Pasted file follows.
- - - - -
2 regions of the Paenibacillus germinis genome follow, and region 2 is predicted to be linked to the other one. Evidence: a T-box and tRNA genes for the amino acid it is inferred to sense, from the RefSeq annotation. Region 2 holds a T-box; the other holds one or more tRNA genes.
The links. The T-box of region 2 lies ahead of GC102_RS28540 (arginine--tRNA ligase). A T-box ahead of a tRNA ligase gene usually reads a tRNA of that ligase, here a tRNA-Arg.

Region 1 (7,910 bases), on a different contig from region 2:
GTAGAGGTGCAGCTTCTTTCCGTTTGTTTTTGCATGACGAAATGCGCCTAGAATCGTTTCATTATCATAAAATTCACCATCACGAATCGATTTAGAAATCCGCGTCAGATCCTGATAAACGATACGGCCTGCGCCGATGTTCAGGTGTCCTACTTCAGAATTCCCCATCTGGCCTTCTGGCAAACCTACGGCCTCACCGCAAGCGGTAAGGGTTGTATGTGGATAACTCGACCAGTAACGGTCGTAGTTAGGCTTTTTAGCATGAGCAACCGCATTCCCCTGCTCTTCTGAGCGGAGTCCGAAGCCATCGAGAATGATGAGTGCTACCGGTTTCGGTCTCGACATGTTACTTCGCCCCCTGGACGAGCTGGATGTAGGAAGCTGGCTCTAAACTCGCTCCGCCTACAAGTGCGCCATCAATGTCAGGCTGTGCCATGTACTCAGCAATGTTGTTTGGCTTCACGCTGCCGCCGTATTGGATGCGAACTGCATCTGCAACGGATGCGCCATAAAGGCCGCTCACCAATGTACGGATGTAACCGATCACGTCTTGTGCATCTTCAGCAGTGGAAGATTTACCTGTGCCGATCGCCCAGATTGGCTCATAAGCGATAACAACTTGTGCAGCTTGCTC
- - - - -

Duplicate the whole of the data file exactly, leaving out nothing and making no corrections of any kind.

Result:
2 regions of the Paenibacillus germinis genome follow, and region 2 is predicted to be linked to the other one. Evidence: a T-box and tRNA genes for the amino acid it is inferred to sense, from the RefSeq annotation. Region 2 holds a T-box; the other holds one or more tRNA genes.
The links. The T-box of region 2 lies ahead of GC102_RS28540 (arginine--tRNA ligase). A T-box ahead of a tRNA ligase gene usually reads a tRNA of that ligase, here a tRNA-Arg.

Region 1 (7,910 bases), on a different contig from region 2:
GTAGAGGTGCAGCTTCTTTCCGTTTGTTTTTGCATGACGAAATGCGCCTAGAATCGTTTCATTATCATAAAATTCACCATCACGAATCGATTTAGAAATCCGCGTCAGATCCTGATAAACGATACGGCCTGCGCCGATGTTCAGGTGTCCTACTTCAGAATTCCCCATCTGGCCTTCTGGCAAACCTACGGCCTCACCGCAAGCGGTAAGGGTTGTATGTGGATAACTCGACCAGTAACGGTCGTAGTTAGGCTTTTTAGCATGAGCAACCGCATTCCCCTGCTCTTCTGAGCGGAGTCCGAAGCCATCGAGAATGATGAGTGCTACCGGTTTCGGTCTCGACATGTTACTTCGCCCCCTGGACGAGCTGGATGTAGGAAGCTGGCTCTAAACTCGCTCCGCCTACAAGTGCGCCATCAATGTCAGGCTGTGCCATGTACTCAGCAATGTTGTTTGGCTTCACGCTGCCGCCGTATTGGATGCGAACTGCATCTGCAACGGATGCGCCATAAAGGCCGCTCACCAATGTACGGATGTAACCGATCACGTCTTGTGCATCTTCAGCAGTGGAAGATTTACCTGTGCCGATCGCCCAGATTGGCTCATAAGCGATAACAACTTGTGCAGCTTGCTC